Transitioning

// ./app/toggle/toggle.component.ts
@Component({
    ...
    animations: [
    trigger('toggleState', [
      state('true' , style({  })),
      state('false', style({ maxHeight: 0, padding: 0, display: 'none' })),
      // transition
      transition('* => *', animate('300ms')),
    ])
  ],
})

transition method takes a flow string which determines how the animation will be executed. The wildcard sign (*) means that from any given state to another given state, it should perform the animation for 300ms. To break it down, if the transition is from true to false or false to true, it would use a duration of 300ms to complete it

The illustration might not be the desired behavior sometimes. You might want one transition to be faster than the other. To do that, you can call the transition method multiple times:

transition('0 => 1', animate('300ms')),
transition('1 => 0', animate('500ms'))

Triggering Animation

Now that we have successfully set up a slide animation, what is left is to mount is the animation as a property to the element we want to animate. In this case, the div in our ToggleComponent template;

// ./app/toggle/toggle.component.ts
@Component({
    selector: 'toggle',
    template: `
     <div class="modal" [@toggleState]="shouldToggle">
        <ng-content></ng-content>
    </div>
    `,
    ...
})

The toggleState trigger, which we defined earlier, is now added to our component's template and passed in a value. The value must be a boolean and can be setup by any event of your choice, in my case a click event:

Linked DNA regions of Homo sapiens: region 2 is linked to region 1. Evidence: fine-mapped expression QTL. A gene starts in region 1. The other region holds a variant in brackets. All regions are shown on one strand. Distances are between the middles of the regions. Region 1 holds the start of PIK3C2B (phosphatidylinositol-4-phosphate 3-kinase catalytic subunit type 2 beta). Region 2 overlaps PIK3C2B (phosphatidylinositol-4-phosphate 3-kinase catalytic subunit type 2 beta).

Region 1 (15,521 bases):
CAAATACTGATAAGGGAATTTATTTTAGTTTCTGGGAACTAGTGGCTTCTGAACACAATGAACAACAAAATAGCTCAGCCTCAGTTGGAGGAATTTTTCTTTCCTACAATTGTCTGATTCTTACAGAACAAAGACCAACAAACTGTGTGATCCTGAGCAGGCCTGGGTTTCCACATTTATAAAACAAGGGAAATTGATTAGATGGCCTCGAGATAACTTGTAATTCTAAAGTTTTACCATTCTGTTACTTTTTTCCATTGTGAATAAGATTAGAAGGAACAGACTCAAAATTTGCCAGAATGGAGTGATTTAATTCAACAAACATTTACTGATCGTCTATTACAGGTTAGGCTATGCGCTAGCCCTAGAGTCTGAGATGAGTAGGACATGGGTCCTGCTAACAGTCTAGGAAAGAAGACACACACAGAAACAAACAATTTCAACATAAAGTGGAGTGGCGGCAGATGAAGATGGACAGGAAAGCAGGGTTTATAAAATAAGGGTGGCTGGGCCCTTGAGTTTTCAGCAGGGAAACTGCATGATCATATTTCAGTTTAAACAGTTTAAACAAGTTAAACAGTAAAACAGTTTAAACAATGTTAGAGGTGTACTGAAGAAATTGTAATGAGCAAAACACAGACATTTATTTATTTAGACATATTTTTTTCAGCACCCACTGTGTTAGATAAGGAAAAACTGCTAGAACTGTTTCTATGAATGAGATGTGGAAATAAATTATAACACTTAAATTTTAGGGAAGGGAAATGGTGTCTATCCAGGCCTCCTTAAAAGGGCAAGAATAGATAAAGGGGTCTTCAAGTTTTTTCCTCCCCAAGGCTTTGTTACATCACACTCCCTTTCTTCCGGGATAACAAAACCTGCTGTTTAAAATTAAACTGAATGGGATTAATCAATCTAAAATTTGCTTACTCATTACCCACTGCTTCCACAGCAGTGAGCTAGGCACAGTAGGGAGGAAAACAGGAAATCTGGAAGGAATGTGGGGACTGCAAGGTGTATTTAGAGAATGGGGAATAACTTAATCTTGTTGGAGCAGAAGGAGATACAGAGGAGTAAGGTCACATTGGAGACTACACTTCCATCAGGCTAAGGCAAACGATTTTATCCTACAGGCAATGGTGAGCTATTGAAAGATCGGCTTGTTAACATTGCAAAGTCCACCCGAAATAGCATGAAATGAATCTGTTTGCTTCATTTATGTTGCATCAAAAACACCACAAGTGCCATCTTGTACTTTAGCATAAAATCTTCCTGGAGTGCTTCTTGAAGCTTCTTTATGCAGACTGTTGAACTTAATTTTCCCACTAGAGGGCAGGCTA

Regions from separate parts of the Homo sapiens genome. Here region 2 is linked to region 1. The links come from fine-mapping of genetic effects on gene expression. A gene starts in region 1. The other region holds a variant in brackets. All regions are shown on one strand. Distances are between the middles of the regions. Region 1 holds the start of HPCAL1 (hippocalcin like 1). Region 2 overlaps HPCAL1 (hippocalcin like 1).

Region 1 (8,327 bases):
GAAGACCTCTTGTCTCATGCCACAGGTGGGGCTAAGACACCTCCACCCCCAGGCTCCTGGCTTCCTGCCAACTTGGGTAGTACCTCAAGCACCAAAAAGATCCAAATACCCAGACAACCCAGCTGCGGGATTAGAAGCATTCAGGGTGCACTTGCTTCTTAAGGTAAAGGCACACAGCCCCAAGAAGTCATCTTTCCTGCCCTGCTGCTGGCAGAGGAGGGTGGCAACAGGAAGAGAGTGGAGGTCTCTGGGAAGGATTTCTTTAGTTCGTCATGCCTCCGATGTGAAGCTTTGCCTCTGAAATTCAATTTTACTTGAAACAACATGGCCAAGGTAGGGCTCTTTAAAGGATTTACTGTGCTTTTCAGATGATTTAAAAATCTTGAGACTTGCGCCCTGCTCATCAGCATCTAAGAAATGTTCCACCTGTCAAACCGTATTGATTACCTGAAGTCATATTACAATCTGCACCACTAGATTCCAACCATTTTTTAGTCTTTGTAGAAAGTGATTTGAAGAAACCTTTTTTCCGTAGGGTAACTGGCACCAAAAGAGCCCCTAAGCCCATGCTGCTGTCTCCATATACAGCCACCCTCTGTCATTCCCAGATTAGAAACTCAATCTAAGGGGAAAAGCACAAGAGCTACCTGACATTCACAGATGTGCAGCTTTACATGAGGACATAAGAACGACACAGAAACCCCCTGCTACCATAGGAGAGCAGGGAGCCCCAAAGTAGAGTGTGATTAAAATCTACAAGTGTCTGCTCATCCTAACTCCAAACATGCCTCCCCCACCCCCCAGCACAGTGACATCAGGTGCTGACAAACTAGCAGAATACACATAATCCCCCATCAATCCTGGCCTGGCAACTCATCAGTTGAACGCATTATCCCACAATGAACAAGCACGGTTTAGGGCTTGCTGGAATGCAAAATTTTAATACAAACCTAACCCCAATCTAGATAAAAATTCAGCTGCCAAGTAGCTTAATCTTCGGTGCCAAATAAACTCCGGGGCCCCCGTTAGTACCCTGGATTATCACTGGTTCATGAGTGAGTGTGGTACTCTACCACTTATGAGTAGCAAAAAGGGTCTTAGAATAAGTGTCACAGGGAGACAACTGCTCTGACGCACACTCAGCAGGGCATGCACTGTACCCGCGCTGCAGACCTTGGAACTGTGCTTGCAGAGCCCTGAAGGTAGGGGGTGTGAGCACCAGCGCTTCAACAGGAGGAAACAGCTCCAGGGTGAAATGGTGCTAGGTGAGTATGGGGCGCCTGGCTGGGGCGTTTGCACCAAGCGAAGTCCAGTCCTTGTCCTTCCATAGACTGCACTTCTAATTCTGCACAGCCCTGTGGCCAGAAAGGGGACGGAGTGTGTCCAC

// ./app/toggle/toggle.component.ts
import { 
    Component, Input,
    trigger, state, animate, transition, style 
} from '@angular/core';

....

export class ToggleComponent {
    @Input() shouldToggle = false;
}

Because we are receiving the value from a parent component using Input, let's have a look at how the parent component implements the event:

// ./app/app.component.ts
import { Component } from '@angular/core';

@Component({
    selector: 'app',
    templateUrl: `
    <div id="fab" (click)="handleClick()">
      <div id="icon">
      +
      </div>
    </div>
    
    <toggle [shouldToggle]="toggle">Hello</toggle>
  `,
    styleUrls: ['
    ...
  ']
})
export class AppComponent{
    toggle = false;
    handleClick(){
        this.toggle = !this.toggle
    }
}

The event is triggered when the fab is clicked. The event handler toggles a toggle property with false or true value. This value is then passed to the toggle element's [shouldToggle] property.

Wrapping Up

To find the completed demo of this tutorial, you can check it out here

Animation features in Angular 2 is new and lots of other cool stuff are on the way. Similarly, you can also find Angular 2 framework highlights here.

Nothing stops you from using your usual CSS3 animations in Angular 2 but when it comes to handling heavy interaction in your app's components, Angular's got you as well.